- Fire, by Kristin Cashore. It’s awkward to recommend the middle book of a trilogy on its own, so I guess you’ll have to read Graceling first, and you’ll probably want to read Bitterblue afterward, for other reasons. But Fire surprised me with unexpected bisexual rep as well as some healthy attitudes towards sex and relationships that I wished were more prevalent in all books, especially YA.
- Good Omens, by Neil Gaiman and Terry Pratchett. Okay, most of the books I’ve recommended so far have been romances, or works with strong romantic subplots. This…isn’t, not exactly. But since the fandom’s in an uproar right now because of the show and how some fans think it depicts Crowley and Aziraphale in queerbaiting ways, I’ll go ahead and recommend this as a stunning example of queer-platonic love that just happens to have a hilarious and satirical Apocalypse story underpinning it.
- Aristotle and Dante Discover the Secrets of the Universe, by Benjamin Alire Sáenz. One of the standbys of these lists, but for excellent reason. Two teenage boys struggling with their queerness and their Mexican heritage and what it means to be young and in love when you don’t understand yourself or what you feel, but you know you feel it. Man, I haven’t read this in a while. I should reread soon.
- The Raven Cycle series by Maggie Stiefvater. It’s about far more than sexuality and romance, but one of the primary romance subplots is between a gay boy and a bi one, and we get to see the journey that takes him from straight to bisexual. Also, it’s great for a thousand other reasons, like ghosts and talking trees and magical dreams and absurd levels of sass.
- The Left Hand of Darkness, by Ursula K. Le Guin. This one’s different enough from the others on this list, it’s hard to boil down to a simple blurb. Classic sci-fi with an anthropological bent (Le Guin’s signature style across the bulk of her work) that examines human interaction with an alien society where everyone is socially agender but biologically genderfluid for a short time each cycle (think menstruation, but with far greater changes) for reproductive purposes. Le Guin digs deep into gender politics and how a human viewpoint clashes with a largely genderless society.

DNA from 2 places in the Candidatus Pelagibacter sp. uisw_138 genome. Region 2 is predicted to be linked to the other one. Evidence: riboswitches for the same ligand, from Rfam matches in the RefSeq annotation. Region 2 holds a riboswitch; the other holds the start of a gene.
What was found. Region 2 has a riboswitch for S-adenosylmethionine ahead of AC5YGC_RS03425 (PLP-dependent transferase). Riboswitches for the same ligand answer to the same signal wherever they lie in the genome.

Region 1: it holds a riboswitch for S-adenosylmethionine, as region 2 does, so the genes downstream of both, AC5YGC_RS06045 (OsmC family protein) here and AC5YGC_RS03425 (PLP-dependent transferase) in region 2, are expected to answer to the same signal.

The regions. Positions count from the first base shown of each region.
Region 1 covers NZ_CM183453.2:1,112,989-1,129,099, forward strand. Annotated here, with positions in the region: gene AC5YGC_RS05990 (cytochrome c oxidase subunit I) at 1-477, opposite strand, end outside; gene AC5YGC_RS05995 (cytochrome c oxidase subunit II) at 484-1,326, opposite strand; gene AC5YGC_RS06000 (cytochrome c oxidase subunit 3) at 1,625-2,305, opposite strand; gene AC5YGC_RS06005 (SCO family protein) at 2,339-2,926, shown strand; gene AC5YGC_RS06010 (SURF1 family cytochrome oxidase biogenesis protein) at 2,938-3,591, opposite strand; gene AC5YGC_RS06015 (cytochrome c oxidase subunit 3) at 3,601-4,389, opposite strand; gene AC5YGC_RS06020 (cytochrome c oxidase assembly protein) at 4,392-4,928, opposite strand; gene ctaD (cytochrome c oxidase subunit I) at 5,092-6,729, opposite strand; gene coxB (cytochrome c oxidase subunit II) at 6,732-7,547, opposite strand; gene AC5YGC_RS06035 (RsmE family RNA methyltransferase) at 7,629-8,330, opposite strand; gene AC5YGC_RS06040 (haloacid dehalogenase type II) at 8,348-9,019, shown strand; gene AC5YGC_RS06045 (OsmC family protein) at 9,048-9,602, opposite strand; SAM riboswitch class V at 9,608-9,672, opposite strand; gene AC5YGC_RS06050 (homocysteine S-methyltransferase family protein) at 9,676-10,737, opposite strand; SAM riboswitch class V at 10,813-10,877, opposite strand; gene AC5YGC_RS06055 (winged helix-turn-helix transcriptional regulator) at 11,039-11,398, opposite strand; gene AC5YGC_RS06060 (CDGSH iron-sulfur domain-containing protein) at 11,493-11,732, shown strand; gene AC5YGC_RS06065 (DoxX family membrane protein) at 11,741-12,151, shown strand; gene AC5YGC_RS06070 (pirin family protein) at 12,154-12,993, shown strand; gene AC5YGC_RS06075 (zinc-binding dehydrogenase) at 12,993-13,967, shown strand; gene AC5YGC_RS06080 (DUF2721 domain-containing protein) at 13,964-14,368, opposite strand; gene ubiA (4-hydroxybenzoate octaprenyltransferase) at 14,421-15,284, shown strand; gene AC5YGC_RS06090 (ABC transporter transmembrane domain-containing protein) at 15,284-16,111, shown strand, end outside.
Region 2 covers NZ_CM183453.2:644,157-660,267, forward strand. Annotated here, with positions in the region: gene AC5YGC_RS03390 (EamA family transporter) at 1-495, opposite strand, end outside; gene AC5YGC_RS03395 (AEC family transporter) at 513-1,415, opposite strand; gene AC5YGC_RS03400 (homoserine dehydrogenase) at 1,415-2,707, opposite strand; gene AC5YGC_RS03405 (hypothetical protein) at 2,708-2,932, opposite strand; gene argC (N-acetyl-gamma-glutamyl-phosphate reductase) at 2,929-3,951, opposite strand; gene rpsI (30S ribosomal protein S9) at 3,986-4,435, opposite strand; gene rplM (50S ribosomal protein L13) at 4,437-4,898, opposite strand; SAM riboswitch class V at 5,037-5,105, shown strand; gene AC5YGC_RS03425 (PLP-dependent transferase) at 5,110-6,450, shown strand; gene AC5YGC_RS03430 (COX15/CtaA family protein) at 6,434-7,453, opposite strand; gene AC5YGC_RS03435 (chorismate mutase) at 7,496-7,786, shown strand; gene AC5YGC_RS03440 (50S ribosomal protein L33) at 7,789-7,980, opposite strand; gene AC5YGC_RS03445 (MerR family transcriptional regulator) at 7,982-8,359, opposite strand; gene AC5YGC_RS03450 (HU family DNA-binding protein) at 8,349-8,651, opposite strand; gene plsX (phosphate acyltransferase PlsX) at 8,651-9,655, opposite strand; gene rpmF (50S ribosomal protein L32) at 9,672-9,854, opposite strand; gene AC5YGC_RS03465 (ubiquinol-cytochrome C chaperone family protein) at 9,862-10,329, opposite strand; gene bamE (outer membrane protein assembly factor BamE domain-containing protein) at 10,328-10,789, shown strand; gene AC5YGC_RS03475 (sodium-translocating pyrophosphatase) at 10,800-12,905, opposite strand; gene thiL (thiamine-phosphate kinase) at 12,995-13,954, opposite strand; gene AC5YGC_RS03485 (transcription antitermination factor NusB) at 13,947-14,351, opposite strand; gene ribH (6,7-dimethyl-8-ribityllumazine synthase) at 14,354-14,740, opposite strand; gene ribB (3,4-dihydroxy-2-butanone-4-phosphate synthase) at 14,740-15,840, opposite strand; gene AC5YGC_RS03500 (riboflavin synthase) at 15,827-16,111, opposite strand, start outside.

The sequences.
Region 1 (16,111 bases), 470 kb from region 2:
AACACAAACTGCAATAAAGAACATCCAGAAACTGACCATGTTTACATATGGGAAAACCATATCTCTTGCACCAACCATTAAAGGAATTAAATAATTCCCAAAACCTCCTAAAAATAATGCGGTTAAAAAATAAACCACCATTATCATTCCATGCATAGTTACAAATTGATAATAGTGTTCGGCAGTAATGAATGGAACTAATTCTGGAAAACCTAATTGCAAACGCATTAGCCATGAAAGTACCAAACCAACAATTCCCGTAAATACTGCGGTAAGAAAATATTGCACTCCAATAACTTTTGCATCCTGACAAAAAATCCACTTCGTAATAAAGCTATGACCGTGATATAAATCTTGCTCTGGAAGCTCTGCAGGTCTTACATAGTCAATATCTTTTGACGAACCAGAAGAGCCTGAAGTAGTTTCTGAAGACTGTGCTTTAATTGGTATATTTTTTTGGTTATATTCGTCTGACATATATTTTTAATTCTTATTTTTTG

- Simon vs. the Homo Sapiens Agenda, by Becky Albertalli. Cute but not overly fluffy, angsty but not tragic, Simon’s got to figure himself out and see if he can discover the identity of his mystery pen pal, who he’s rapidly falling for. It doesn’t do as much to leave some of the typical YA tropes of queerness behind, but it’s a strong, well-executed story nonetheless, with an incredibly likeable cast of characters.
- The Boss series, by Abigail Barnette. It doesn’t happen right away, but the lead and narrator of these books, Sophie Scaife, starts her journey as single, lonely, and straight, and eventually realizes her bisexuality through her relationships with her (eventual) husband and others. If I say more, it gets more spoilery than I just was (yeah, she does get married before the series is over, but that doesn’t stop the sexy fun times!) so I’ll leave some further revelations out, but despite the straight beginnings, these books get queer as hell.